The Arab League and the No-Fly Zone

| Mon Mar. 21, 2011 1:21 AM EDT

After a mere 24 hours, the Arab League is already reconsidering its support for a no-fly zone over Libya:

The Arab League secretary general, Amr Moussa, deplored the broad scope of the U.S.-European bombing campaign in Libya and said Sunday that he would call a league meeting to reconsider Arab approval of the Western military intervention.

Moussa said the Arab League’s approval of a no-fly zone on March 12 was based on a desire to prevent Moammar Gaddafi’s air force from attacking civilians and was not designed to endorse the intense bombing and missile attacks — including on Tripoli, the capital, and on Libyan ground forces — whose images have filled Arab television screens for two days.

Most of the commentary I've seen about this has basically consisted of derision: either of the Arab League itself, for doing a U-turn so fast, or of the Obama adminstration, for believing that the Arab League was ever likely to maintain its support in the face of a genuine military effort.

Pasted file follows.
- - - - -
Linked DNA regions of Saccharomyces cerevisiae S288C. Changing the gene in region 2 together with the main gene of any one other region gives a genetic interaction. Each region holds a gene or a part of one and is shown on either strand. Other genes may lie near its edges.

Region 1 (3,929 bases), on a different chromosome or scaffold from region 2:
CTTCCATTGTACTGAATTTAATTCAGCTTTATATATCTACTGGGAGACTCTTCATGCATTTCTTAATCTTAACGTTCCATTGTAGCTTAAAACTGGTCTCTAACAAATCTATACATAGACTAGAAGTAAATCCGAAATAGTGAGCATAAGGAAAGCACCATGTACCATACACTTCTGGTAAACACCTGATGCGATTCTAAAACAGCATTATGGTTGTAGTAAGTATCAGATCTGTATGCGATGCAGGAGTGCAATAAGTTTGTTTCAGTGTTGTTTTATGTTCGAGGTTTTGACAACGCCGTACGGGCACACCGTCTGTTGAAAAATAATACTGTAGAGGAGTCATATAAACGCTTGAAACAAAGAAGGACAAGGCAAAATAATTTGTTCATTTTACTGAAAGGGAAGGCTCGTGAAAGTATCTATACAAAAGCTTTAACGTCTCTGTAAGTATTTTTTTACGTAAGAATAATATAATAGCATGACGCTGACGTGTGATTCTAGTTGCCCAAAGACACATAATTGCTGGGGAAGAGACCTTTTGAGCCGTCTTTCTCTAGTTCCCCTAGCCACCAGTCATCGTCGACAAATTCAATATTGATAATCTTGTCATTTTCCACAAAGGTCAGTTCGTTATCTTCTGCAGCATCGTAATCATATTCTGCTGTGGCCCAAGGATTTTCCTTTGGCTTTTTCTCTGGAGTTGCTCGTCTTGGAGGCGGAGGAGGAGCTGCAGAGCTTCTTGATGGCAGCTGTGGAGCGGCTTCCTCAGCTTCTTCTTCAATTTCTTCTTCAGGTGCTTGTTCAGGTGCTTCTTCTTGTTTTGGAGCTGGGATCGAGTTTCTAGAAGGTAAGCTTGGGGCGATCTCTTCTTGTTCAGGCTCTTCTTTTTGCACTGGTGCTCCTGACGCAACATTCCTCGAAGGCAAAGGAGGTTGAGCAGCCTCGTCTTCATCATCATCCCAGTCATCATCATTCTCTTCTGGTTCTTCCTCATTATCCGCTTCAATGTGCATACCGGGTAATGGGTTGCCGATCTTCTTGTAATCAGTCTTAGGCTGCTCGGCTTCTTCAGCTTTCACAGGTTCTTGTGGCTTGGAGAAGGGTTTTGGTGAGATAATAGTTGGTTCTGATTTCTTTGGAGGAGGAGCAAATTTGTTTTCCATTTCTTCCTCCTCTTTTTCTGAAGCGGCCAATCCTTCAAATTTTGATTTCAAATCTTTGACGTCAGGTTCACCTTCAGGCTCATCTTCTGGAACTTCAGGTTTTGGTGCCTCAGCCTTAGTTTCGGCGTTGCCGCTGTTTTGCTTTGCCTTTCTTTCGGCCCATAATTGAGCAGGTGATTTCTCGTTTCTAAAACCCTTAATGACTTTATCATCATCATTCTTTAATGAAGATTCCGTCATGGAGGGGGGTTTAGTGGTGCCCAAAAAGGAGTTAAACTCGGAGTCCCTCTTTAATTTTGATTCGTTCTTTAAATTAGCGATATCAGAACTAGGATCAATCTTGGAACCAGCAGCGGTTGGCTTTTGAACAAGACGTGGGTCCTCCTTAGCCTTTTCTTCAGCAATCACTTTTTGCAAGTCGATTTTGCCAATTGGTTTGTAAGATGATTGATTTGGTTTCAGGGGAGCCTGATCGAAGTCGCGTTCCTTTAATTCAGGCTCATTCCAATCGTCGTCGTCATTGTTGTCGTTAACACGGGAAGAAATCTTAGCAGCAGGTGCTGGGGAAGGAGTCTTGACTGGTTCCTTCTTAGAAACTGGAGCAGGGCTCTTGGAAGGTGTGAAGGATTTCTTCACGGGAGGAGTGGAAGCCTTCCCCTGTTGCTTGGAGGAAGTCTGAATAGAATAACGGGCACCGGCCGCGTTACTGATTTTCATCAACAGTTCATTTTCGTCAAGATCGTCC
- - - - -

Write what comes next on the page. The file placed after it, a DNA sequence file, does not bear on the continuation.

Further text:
But I'd rein in the mockery a bit. Moussa is right, after all: aside from taking out Libya's anti-aircraft capability, Operation Odyssey Dawn has turned out to be a major assault anchored by dozens of ships, B-2 stealth bombers, Marine Harrier jets, Tomahawk cruise-missile strikes, and attacks by French and British fighters. This may or may not be necessary to accomplish whatever it is that the coalition is trying to accomplish (that's less than clear at the moment), but it really does go pretty far beyond what the Arab League thought it was signing up for.

For more on all things Libya, see our continually updated Libya explainer here.

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